By Kevin Deutsch
More Broward County renters impacted by the pandemic may qualify for pandemic rental assistance thanks to $22 million in new funding from the federal government, county officials said.
The money is for people in need of relief from past due and unpaid rent and utilities caused by the COVID-19 pandemic, which has caused more than one million deaths in the U.S.
Nearly 5,000 households have already received money from the first round of U.S Treasury emergency assistance funding in Broward, which totaled $53 million.
“At a time when other city and state emergency rental assistance programs are coming to a close, Broward County has received an additional $22 million in funding to continue this important family lifeline,” the county government said in an announcement this month.
Broward County’s Human Services Department’s Family Success Division administers the pandemic relief program, known as ERAP. Agency officials said a number of adjustments were made to ERAP this month that make qualifying and applying for funding easier for county residents.
The changes include:
- Providing eligible households with up to 18 months of rent and utility assistance—measured from March 13, 2020— if qualifying criteria are met.
- Financial hardship can be experienced “during” the pandemic instead of “due to” the pandemic.
- Applicant income can now be verified by self-attestation.
- Payments can be made to the tenant if the landlord or property manager does not wish to participate in the application process.
Expenses eligible under the program are:
- Rent increases that will cause financial hardship.
- Past due rent, including applicable late fees and administrative fees.
- Past-due utility and home energy costs, including electricity, gas, water, and trash removal.
- Future rent (up to three months), if appropriate and determined on a case-by-case basis.
- Relocation expenses, including first, last, rental security deposit, and hotel costs.
To be eligible for the program, county residents must be:
Renting a unit, apartment, or house in Broward County and include at least one individual who meets these five criteria:
1) Be a Broward County resident 2) Unable to pay full rent during or as a result of a COVID-19 caused financial hardship 3) In receipt of a valid notice of a rent increase they are unable to pay 4) At risk of experiencing homelessness or housing instability (including eviction notices, utility shutoff notice, past due rent or utility notice, or any other evidence of unsafe or unhealthy living conditions or housing instability, and 5) Making household income at or below 80 percent of the area median income, which is $49,300, according to the ERAP website.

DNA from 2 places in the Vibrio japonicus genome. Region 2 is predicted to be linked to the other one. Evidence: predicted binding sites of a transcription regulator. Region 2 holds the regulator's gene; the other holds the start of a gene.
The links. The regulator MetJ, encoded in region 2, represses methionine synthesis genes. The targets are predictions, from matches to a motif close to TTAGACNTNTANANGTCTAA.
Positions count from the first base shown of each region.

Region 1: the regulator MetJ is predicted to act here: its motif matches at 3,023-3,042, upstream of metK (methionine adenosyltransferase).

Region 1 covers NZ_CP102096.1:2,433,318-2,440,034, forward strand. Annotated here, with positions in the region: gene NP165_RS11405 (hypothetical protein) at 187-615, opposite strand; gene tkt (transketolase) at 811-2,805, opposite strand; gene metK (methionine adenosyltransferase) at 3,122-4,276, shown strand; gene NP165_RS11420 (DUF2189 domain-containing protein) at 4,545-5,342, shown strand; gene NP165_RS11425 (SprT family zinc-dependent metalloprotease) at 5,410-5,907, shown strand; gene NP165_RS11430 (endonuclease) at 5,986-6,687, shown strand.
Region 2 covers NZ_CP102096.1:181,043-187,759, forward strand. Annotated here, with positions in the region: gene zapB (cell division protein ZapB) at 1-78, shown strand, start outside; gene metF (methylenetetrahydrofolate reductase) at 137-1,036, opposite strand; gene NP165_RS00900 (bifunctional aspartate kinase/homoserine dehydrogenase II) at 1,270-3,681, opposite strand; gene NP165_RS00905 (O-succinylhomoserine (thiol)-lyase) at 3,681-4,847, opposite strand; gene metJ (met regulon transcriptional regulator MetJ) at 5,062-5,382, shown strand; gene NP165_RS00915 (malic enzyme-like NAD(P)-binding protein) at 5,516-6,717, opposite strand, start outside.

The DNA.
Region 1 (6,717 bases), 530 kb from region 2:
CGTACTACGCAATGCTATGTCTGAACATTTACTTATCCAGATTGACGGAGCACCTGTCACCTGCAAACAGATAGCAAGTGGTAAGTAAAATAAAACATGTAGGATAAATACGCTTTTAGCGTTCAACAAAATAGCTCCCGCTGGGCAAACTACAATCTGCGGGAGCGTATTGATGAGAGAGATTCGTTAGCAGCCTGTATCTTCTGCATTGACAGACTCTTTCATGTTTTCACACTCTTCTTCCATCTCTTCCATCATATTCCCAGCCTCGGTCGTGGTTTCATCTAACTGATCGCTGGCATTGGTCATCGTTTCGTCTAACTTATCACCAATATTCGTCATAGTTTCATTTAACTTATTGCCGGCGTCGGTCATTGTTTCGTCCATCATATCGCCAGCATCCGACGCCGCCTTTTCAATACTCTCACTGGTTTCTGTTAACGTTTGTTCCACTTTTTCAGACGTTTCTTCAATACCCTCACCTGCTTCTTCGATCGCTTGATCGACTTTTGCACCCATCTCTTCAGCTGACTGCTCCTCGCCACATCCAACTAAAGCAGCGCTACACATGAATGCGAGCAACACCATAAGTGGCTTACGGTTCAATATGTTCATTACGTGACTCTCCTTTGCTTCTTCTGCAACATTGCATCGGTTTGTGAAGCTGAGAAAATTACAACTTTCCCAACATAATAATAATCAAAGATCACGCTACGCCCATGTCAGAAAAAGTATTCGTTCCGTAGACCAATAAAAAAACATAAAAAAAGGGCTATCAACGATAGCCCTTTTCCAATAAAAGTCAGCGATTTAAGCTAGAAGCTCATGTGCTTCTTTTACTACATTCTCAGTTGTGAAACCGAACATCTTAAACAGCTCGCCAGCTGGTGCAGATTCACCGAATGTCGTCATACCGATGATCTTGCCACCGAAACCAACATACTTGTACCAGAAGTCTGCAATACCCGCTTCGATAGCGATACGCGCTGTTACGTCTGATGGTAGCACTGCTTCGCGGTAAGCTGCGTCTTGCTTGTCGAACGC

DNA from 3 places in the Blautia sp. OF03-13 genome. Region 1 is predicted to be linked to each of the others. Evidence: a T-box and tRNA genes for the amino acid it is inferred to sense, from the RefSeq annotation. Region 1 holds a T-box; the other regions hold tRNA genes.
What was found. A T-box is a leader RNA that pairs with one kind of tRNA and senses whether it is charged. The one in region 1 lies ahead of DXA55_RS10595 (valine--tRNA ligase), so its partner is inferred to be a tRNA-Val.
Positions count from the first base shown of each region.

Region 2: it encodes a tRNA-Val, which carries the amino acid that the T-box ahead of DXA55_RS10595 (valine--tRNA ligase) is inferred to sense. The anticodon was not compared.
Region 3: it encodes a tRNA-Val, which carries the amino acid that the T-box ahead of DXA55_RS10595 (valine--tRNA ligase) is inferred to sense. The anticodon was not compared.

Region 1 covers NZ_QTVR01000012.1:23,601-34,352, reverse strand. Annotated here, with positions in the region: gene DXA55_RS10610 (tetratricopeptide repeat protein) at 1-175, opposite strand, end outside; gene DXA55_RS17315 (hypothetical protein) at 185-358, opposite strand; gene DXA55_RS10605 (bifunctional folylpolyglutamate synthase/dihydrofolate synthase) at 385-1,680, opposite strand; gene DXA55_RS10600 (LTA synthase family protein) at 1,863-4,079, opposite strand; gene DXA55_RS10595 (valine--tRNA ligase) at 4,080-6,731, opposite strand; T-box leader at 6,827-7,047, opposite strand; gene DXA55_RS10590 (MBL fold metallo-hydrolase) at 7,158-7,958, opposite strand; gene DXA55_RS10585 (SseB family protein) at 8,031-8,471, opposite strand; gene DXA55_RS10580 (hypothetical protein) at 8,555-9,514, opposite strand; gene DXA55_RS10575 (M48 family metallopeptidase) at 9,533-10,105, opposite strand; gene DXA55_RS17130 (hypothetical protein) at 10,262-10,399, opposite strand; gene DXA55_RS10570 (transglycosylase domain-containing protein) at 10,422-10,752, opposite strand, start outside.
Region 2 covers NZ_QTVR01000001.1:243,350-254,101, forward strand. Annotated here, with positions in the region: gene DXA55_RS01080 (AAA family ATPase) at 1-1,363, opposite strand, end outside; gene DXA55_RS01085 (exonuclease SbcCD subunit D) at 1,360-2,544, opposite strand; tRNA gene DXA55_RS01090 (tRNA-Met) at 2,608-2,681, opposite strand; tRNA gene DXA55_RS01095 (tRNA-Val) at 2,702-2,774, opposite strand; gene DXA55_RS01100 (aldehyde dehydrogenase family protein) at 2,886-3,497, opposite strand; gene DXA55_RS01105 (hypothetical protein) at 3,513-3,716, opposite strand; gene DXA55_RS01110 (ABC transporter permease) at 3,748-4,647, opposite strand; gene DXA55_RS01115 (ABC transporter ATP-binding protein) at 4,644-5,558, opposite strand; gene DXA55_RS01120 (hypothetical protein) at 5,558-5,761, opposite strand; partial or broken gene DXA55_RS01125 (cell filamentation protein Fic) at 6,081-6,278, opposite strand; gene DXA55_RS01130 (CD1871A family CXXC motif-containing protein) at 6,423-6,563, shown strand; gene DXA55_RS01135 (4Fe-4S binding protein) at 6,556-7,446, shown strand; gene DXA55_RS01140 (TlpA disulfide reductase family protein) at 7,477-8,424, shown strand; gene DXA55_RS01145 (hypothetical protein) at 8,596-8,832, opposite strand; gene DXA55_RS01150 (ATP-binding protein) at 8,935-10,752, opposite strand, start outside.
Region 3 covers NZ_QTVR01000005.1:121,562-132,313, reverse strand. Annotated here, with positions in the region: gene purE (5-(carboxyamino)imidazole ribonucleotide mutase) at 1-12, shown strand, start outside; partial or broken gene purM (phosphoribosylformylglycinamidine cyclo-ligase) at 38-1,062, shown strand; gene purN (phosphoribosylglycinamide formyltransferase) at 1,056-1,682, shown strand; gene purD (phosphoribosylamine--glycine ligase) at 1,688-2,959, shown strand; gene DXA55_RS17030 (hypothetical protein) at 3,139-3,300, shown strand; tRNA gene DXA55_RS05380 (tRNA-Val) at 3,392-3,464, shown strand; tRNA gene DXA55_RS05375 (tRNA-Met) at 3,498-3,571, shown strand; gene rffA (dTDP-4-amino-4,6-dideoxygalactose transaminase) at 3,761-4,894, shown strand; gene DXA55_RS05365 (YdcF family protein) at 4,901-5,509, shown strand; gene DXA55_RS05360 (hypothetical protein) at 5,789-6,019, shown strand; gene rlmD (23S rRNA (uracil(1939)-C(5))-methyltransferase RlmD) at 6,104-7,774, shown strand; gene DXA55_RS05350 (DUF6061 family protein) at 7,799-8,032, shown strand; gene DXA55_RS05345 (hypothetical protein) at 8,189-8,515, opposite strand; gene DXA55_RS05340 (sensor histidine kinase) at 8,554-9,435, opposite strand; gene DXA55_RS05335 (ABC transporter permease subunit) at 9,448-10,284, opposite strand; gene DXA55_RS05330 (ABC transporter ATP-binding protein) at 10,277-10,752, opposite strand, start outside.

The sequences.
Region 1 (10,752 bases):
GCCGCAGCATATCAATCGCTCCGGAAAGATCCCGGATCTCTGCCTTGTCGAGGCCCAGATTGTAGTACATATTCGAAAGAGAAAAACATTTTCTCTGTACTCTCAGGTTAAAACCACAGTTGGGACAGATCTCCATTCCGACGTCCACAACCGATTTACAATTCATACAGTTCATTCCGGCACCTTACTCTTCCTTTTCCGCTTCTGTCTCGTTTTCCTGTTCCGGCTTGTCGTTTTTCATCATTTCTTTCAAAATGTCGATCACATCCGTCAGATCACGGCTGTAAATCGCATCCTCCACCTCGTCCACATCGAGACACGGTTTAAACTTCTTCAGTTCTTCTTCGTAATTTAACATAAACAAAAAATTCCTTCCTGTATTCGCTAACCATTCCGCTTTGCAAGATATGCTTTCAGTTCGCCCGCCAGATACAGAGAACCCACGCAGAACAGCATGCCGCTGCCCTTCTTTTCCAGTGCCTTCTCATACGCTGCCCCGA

All program funds must be used to reduce the household’s rent or utility arrears before future payments can be made. Once arrears are reduced, future payments for up to three months at a time can be considered, officials said.
The program will not provide assistance that duplicates any other federally funded rental assistance provided for the same time period, according to the county.
County officials said they will be reviewing all previously denied applications to see if applicants meet requirements under the expanded program.
“Applicants that have previously been denied are advised that a new application is not required for reconsideration unless individual/family circumstances have substantially changed since the first application was submitted,” the county said in its announcement.
For detailed information about the requirements of ERAP and a link to apply, or to check the status of an existing application, visit Broward.org/RentAssistance.
The status of previously declined applications will be updated on the website as reviews for eligibility under the new criteria are completed.
Residents with additional questions can call 954-831-ERAP (3727).
Got News in Tamarac, Lauderhill, or North Lauderdale? Send it to Tamarac Talk.
- Kevin Deutsch is an award-winning crime journalist and author. A graduate of Florida International University, Kevin has worked on staff at The Miami Herald, New York Daily News, and The Palm Beach Post.
- News2022.12.26Tamarac Crime Update: Carjacking and Drug Overdose
- News2022.12.18Tamarac Man Had Sex With Child, Solicited Explicit Photos
- News2022.12.18Tamarac Crime Update: Burglar Uses Rock to Smash Store Window, Steal Merchandise
- News2022.12.10Tamarac Crime Update: Four Vehicles Stripped of Tires, Rims